Two security vaults?
(BTW, whoever wrote that copy might consider taking up a remedial course in written English, starting with the correct use of the upper case!)
Once upon a time I believed history was heading toward an omega point. Nothing sophisticated in the Teilhard de Chardin sense, but a very literal understanding of the utopian passages in scripture. In the particular community I was drawn into it was commonly referred to as "the world tomorrow".
Lots of Bible-believing folk believe in just such a literal millennium, a thousand years of peace following on from a time of "great tribulation" in which civilisation collapses and Christ the pantocrator (almighty ruler) rides in at the head of the heavenly cavalry to smash a few kneecaps (for "every knee shall bow") and rescue us from ourselves. Following a near touchdown on the Mount of Olives all the bad guys get zapped and the good guys (that'll be the true believers) take over and establish a kind of worldwide version of North Korea - an Islamic State without the Islam - to set things right. The Puritans called it the Peaceable Kingdom.
And after the thousand years? Well, there's a variety of interpretations available. In my one-time faith community there was a touch of universalism. Almost everybody eventually turns away from the dark side, and only a very few incorrigible types end up in a non-everlasting lake of fire. It's only fair to say that most scenarios are a lot less pleasant than that one.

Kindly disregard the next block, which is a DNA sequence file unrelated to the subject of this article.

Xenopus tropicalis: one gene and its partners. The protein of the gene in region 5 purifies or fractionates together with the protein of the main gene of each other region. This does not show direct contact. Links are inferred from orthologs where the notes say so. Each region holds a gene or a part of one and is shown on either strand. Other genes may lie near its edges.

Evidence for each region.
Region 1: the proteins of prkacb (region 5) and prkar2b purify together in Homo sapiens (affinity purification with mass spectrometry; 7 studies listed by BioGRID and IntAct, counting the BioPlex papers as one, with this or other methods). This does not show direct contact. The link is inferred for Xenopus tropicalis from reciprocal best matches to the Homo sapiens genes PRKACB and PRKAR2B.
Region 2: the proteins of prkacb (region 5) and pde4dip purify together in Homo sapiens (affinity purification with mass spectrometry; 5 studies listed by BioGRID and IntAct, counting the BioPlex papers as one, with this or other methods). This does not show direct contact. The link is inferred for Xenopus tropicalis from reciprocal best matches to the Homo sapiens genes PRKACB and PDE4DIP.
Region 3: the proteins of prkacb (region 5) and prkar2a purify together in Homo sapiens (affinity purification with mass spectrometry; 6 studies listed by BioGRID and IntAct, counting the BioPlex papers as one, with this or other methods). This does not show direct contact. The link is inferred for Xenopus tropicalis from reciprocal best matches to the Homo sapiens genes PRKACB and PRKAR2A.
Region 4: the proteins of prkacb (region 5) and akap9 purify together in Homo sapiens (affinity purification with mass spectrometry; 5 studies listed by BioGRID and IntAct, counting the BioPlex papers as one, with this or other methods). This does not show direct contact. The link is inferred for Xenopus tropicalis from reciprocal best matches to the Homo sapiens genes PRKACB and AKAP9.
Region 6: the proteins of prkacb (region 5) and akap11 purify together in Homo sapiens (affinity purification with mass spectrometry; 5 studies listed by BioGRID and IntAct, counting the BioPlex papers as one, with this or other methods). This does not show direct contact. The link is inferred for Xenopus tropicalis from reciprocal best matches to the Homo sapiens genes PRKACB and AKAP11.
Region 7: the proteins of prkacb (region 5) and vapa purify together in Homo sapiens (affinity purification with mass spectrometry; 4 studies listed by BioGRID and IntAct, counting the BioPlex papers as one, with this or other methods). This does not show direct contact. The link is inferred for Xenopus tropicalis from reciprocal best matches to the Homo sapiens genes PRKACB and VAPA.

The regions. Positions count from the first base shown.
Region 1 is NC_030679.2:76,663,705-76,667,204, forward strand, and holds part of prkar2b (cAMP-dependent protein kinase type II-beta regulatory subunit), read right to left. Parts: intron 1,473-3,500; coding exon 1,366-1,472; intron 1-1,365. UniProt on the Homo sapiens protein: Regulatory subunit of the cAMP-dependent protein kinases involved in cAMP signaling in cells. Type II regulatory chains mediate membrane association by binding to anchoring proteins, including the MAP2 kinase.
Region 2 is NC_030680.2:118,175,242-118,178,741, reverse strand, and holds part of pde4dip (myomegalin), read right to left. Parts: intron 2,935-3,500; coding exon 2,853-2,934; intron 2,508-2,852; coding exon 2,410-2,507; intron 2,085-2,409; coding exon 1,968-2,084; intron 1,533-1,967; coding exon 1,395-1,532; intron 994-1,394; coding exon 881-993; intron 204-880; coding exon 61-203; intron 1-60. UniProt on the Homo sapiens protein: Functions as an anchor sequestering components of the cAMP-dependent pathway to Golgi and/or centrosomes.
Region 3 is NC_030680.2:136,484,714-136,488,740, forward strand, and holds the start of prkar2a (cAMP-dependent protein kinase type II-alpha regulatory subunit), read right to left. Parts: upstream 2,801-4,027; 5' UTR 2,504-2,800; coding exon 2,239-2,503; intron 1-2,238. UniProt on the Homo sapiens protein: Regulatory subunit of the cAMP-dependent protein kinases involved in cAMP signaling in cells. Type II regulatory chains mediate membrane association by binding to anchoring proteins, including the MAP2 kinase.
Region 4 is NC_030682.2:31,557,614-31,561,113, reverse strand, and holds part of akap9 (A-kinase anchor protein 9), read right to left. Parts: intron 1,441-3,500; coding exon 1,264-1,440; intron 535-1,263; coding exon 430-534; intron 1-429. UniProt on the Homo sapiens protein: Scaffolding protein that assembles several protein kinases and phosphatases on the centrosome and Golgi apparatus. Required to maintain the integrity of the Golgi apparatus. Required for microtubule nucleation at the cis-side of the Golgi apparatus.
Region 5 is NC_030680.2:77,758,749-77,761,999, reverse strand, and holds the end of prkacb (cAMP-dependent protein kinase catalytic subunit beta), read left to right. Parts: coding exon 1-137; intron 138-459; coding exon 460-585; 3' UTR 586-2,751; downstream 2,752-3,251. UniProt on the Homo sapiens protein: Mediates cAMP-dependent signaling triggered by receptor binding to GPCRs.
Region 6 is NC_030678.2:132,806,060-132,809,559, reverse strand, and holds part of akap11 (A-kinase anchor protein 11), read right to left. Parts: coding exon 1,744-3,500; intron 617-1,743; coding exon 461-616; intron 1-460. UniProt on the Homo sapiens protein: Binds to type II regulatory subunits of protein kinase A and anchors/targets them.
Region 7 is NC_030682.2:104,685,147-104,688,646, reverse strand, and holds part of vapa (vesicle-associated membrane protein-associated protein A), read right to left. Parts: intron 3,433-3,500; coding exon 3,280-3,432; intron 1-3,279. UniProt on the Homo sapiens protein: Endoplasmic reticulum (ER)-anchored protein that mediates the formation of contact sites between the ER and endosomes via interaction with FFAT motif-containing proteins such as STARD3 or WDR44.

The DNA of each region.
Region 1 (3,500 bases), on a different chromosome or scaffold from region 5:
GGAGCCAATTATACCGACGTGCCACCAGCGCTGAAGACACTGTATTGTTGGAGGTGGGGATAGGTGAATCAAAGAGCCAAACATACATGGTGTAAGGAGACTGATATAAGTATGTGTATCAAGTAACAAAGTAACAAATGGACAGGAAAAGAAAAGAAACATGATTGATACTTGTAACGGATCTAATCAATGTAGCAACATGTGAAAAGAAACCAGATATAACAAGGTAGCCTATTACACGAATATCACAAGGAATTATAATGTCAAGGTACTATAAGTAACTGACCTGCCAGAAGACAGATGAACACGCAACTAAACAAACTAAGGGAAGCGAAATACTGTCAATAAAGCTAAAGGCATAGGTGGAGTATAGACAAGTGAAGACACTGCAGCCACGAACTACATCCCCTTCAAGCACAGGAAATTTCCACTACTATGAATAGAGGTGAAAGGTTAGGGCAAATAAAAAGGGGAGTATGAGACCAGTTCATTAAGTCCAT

But it was the poetic imagery that really appealed to my younger self. The lion dwelling with the lamb, carnivores morphed into herbivores, every man (sorry ladies) chilling out under his own vine and fig tree, every tear wiped away. Sweet!
It's a theology that shares a lot in common with the Big Rock Candy Mountain ("the land of milk and honey"). Minus the cigarette trees of course (the updated twee kiddie version has changed that to "peppermint trees".) No lions and lambs but...
The bulldogs all have rubber teeth
And the hens lay soft-boiled eggs
We all recognise the lyrics for what they are. Even the most wooden-minded Southern Baptist.
But the biblical images - at least some of them - are just as shallow. The mountains are all levelled and the sea disappears (Rev. 21:1). Imagine Planet Earth without majestic snow-topped mountains and vast oceans. This would be an improvement?
[Y]ou will thresh and beat the mountains to dust
and reduce the hills to straw.
You will winnow them and the wind will carry them off...
Isaiah 41:15-16 NJB
You can't be serious about anyone taking that literally you say?
"But God has the solution [to population pressure], and how simple it is. Simply make most of the earth cultivatable... Make level the awesome Pamir Knot, the huge giants of the Himalayas, the Atlas, Taurus, Pyrenees, Rockies, Sierras and Hindu Kush - level the immense sweep of the Andes, and all the other forbidding, towering, virtually uninhabitable mountains of earth."
What kind of total moron would suggest such a thing? I can only note that the quotation comes from something called The Wonderful World Tomorrow: What It Will Be Like, 1982 edition.
But there's no such thing as cigarette trees.
Or lemonade springs.
The mountains won't be pulverised.
And without the oceans there'd be no life.
The Big Rock Candy Mountain is an entertaining bit of fun.
The World Tomorrow is a poetic mirage. At times it conveys great beauty while at others it's downright trite.
The virtue of any poetic vision is it's ability to inspire, not to program into the reader a deadening dogma. Truly, don't we all yearn for the lion to lay down with the lamb?
The omega point burns ahead of us on the far horizon. But as we all should know, horizons recede, and you can never reach the end of the rainbow to find that pot of gold.